As expected (though you never know if a speedbump is going to show up), New York City just banned chewing tobacco at all sporting facilities — this includes Yankee Stadium and the Mets’ Citi Field.
New York joins Chicago (which just banned chewing tobacco a week ago at Wrigley and Comiskey), Los Angeles, San Francisco and Boston in banning chewing tobacco at baseball stadiums — and this includes, players, managers and coaches. Chewing tobacco will be banned in San Diego, Anaheim and Oakland in 2017 as California passed a statewide ban that won’t take effect until next year. Toronto is also expected to pass a similar ban on chew.
It will be interesting to see how stringently these rules will be enforced. There’s actually been some grousing and griping about the ban in Chicago. Interestingly, Boston, San Francisco and New York all the OK from their various Major League teams before going ahead with their bans. From an ESPN.com story:
“I’m into personal freedoms,” Maddon said. “I don’t understand the point with all that. Just eradicate tobacco period if you’re going to go that route. I’m not into over-legislating the human race, so for me I’ll just have to listen and learn.”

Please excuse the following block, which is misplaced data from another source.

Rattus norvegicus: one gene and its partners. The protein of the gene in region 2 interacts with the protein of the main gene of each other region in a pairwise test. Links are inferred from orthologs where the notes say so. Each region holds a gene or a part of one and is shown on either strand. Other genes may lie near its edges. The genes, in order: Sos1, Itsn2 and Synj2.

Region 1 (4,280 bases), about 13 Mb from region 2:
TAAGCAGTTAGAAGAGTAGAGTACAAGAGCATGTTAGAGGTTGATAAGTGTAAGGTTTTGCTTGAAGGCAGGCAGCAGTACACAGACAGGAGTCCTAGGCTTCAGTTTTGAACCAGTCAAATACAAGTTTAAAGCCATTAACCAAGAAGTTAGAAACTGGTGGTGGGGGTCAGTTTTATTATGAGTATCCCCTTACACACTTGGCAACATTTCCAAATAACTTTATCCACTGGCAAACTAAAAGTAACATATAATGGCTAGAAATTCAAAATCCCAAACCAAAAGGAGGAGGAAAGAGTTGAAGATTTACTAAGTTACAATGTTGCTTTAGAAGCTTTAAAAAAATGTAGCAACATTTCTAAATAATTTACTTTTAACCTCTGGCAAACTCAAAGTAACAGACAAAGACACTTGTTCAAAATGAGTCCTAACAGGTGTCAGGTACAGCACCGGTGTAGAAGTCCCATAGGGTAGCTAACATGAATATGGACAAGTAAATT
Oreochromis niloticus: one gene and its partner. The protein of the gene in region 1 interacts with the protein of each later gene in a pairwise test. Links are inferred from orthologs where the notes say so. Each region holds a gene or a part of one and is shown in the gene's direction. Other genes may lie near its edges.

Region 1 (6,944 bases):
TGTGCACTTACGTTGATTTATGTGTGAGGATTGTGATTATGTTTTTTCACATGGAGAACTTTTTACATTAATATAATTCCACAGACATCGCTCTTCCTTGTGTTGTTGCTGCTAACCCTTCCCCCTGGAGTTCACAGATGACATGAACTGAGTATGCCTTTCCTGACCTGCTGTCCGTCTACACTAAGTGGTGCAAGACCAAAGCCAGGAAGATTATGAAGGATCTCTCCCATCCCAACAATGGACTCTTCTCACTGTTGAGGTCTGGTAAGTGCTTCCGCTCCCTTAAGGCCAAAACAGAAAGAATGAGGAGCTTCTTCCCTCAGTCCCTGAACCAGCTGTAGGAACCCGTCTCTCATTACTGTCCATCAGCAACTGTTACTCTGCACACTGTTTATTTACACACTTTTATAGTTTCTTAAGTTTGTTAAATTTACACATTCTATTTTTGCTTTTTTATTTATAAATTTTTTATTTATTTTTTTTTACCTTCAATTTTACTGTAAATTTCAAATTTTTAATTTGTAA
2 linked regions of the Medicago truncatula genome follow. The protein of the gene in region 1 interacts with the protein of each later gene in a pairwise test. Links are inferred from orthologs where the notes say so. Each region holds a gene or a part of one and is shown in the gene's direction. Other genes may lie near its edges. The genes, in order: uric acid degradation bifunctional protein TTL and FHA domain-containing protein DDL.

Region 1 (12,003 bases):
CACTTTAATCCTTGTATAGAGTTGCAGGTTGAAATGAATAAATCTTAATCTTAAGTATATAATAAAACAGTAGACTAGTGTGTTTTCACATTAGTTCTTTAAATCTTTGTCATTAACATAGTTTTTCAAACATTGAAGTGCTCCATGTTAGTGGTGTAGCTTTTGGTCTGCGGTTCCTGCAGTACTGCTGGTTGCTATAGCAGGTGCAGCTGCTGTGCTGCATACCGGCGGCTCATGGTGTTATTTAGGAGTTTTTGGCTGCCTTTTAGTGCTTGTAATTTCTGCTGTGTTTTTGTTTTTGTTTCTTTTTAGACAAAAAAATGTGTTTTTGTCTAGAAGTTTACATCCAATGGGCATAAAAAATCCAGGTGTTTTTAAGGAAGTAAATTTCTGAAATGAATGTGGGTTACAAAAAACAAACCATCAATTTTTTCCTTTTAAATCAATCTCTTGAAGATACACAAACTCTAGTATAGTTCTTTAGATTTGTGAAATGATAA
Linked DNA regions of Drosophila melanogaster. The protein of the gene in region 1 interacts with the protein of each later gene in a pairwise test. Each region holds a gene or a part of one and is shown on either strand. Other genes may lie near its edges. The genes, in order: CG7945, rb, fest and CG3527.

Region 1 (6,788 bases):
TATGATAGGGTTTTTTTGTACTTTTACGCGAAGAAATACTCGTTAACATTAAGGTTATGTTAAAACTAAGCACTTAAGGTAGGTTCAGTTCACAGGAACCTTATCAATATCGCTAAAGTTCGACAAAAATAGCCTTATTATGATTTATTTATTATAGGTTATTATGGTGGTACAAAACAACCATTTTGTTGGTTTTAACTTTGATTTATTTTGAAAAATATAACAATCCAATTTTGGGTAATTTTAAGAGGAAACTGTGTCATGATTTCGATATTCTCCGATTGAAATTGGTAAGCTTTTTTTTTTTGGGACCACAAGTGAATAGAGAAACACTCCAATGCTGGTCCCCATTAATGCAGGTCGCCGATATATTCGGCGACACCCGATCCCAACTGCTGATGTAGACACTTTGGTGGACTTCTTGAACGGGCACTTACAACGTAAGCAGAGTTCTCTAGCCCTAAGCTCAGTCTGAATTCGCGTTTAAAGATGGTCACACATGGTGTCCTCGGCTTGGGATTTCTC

Generally, I like Joe Maddon, but what bothers me about his argument against banning chew is the players used similar arguments against drug testing for steroids. They bitched and moaned about personal freedom over that, too. And to be clear, because this point seems to confuse a lot of people, they’re not saying players can’t chew tobacco … they just can’t chew tobacco while they’re at the ballpark. They can chew on their own time all they want.
The city and statewide bans are part of an effort to get chew out of baseball. It’s been banned for a long time at the NCAA and Minor League levels. However, it’s still allowed at the Major League level because it would take the approval of the Players’ Association to get it off the field and out of the dugouts, and the Players’ Association hasn’t shown any inclination into letting it be banned. Not all the players are happy about banning chew because of issues over personal choice, etc. It appears banning chew league-wide (and the MLB does actually want to ban it) would require it to be done as part of a collective bargaining agreement.
Chew is a big problem in baseball. Only about 7 percent of men chew tobacco (and about 1 percent of women), but various surveys have shown that as many as 30 percent of professional baseball players chew. it’s been deeply ingrained in the culture of baseball since baseball’s been around.
The push to get it out of the game gained traction with Tony Gwynn’s death a couple of years ago. Gwynn, a longtime chewer, died of salivary gland cancer. Another well-known former player and chewer, Curt Schilling, also recently had a public battle with oral cancer. Both Gwynn and Schilling blamed chew for their cancer.